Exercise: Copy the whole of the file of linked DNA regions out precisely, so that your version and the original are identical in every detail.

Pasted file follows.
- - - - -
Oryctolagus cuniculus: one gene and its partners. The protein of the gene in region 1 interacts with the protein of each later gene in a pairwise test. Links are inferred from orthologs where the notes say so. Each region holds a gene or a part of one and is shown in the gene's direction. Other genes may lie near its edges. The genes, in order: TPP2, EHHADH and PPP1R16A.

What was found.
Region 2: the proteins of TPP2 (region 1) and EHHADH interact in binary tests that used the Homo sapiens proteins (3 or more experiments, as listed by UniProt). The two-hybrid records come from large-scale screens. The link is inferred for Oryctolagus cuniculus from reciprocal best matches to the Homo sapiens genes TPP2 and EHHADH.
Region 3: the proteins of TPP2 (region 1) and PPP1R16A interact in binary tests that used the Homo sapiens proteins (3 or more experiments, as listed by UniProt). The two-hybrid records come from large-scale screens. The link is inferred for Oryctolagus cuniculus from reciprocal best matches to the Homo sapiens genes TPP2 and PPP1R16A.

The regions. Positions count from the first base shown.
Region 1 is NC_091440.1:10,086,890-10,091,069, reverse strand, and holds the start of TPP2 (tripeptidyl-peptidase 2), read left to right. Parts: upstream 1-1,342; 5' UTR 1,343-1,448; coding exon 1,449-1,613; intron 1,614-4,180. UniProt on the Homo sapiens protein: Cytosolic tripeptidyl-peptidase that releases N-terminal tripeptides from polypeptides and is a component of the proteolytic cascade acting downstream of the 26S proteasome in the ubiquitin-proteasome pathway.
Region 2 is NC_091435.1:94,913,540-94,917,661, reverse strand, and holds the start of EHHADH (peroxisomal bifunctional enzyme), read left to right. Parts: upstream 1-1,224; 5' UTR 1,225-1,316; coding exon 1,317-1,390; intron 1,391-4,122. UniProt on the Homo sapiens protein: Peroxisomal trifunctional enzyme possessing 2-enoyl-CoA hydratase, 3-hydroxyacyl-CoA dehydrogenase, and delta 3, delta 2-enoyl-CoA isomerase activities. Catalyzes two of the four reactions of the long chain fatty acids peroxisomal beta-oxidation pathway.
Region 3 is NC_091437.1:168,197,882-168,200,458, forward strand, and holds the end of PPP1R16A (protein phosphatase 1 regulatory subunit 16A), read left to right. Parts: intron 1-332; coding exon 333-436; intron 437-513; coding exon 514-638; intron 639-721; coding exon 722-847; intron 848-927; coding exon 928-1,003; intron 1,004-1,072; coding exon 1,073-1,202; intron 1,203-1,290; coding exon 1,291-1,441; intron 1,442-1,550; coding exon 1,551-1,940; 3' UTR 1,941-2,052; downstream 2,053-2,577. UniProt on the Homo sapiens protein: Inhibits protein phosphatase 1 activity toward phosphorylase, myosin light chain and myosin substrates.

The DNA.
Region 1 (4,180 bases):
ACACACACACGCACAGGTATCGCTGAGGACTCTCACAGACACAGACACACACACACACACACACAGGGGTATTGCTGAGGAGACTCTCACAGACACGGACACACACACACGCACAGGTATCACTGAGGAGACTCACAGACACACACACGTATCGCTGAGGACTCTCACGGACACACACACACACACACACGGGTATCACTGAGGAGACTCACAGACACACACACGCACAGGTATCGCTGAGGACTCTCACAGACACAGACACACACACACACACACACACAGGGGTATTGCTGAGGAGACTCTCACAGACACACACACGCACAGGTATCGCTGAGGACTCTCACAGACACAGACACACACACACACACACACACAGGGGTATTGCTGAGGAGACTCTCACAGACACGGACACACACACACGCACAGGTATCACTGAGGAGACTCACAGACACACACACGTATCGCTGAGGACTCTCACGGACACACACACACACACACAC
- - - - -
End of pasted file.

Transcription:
Oryctolagus cuniculus: one gene and its partners. The protein of the gene in region 1 interacts with the protein of each later gene in a pairwise test. Links are inferred from orthologs where the notes say so. Each region holds a gene or a part of one and is shown in the gene's direction. Other genes may lie near its edges. The genes, in order: TPP2, EHHADH and PPP1R16A.

What was found.
Region 2: the proteins of TPP2 (region 1) and EHHADH interact in binary tests that used the Homo sapiens proteins (3 or more experiments, as listed by UniProt). The two-hybrid records come from large-scale screens. The link is inferred for Oryctolagus cuniculus from reciprocal best matches to the Homo sapiens genes TPP2 and EHHADH.
Region 3: the proteins of TPP2 (region 1) and PPP1R16A interact in binary tests that used the Homo sapiens proteins (3 or more experiments, as listed by UniProt). The two-hybrid records come from large-scale screens. The link is inferred for Oryctolagus cuniculus from reciprocal best matches to the Homo sapiens genes TPP2 and PPP1R16A.

The regions. Positions count from the first base shown.
Region 1 is NC_091440.1:10,086,890-10,091,069, reverse strand, and holds the start of TPP2 (tripeptidyl-peptidase 2), read left to right. Parts: upstream 1-1,342; 5' UTR 1,343-1,448; coding exon 1,449-1,613; intron 1,614-4,180. UniProt on the Homo sapiens protein: Cytosolic tripeptidyl-peptidase that releases N-terminal tripeptides from polypeptides and is a component of the proteolytic cascade acting downstream of the 26S proteasome in the ubiquitin-proteasome pathway.
Region 2 is NC_091435.1:94,913,540-94,917,661, reverse strand, and holds the start of EHHADH (peroxisomal bifunctional enzyme), read left to right. Parts: upstream 1-1,224; 5' UTR 1,225-1,316; coding exon 1,317-1,390; intron 1,391-4,122. UniProt on the Homo sapiens protein: Peroxisomal trifunctional enzyme possessing 2-enoyl-CoA hydratase, 3-hydroxyacyl-CoA dehydrogenase, and delta 3, delta 2-enoyl-CoA isomerase activities. Catalyzes two of the four reactions of the long chain fatty acids peroxisomal beta-oxidation pathway.
Region 3 is NC_091437.1:168,197,882-168,200,458, forward strand, and holds the end of PPP1R16A (protein phosphatase 1 regulatory subunit 16A), read left to right. Parts: intron 1-332; coding exon 333-436; intron 437-513; coding exon 514-638; intron 639-721; coding exon 722-847; intron 848-927; coding exon 928-1,003; intron 1,004-1,072; coding exon 1,073-1,202; intron 1,203-1,290; coding exon 1,291-1,441; intron 1,442-1,550; coding exon 1,551-1,940; 3' UTR 1,941-2,052; downstream 2,053-2,577. UniProt on the Homo sapiens protein: Inhibits protein phosphatase 1 activity toward phosphorylase, myosin light chain and myosin substrates.

The DNA.
Region 1 (4,180 bases):
ACACACACACGCACAGGTATCGCTGAGGACTCTCACAGACACAGACACACACACACACACACACAGGGGTATTGCTGAGGAGACTCTCACAGACACGGACACACACACACGCACAGGTATCACTGAGGAGACTCACAGACACACACACGTATCGCTGAGGACTCTCACGGACACACACACACACACACACGGGTATCACTGAGGAGACTCACAGACACACACACGCACAGGTATCGCTGAGGACTCTCACAGACACAGACACACACACACACACACACACAGGGGTATTGCTGAGGAGACTCTCACAGACACACACACGCACAGGTATCGCTGAGGACTCTCACAGACACAGACACACACACACACACACACACAGGGGTATTGCTGAGGAGACTCTCACAGACACGGACACACACACACGCACAGGTATCACTGAGGAGACTCACAGACACACACACGTATCGCTGAGGACTCTCACGGACACACACACACACACACAC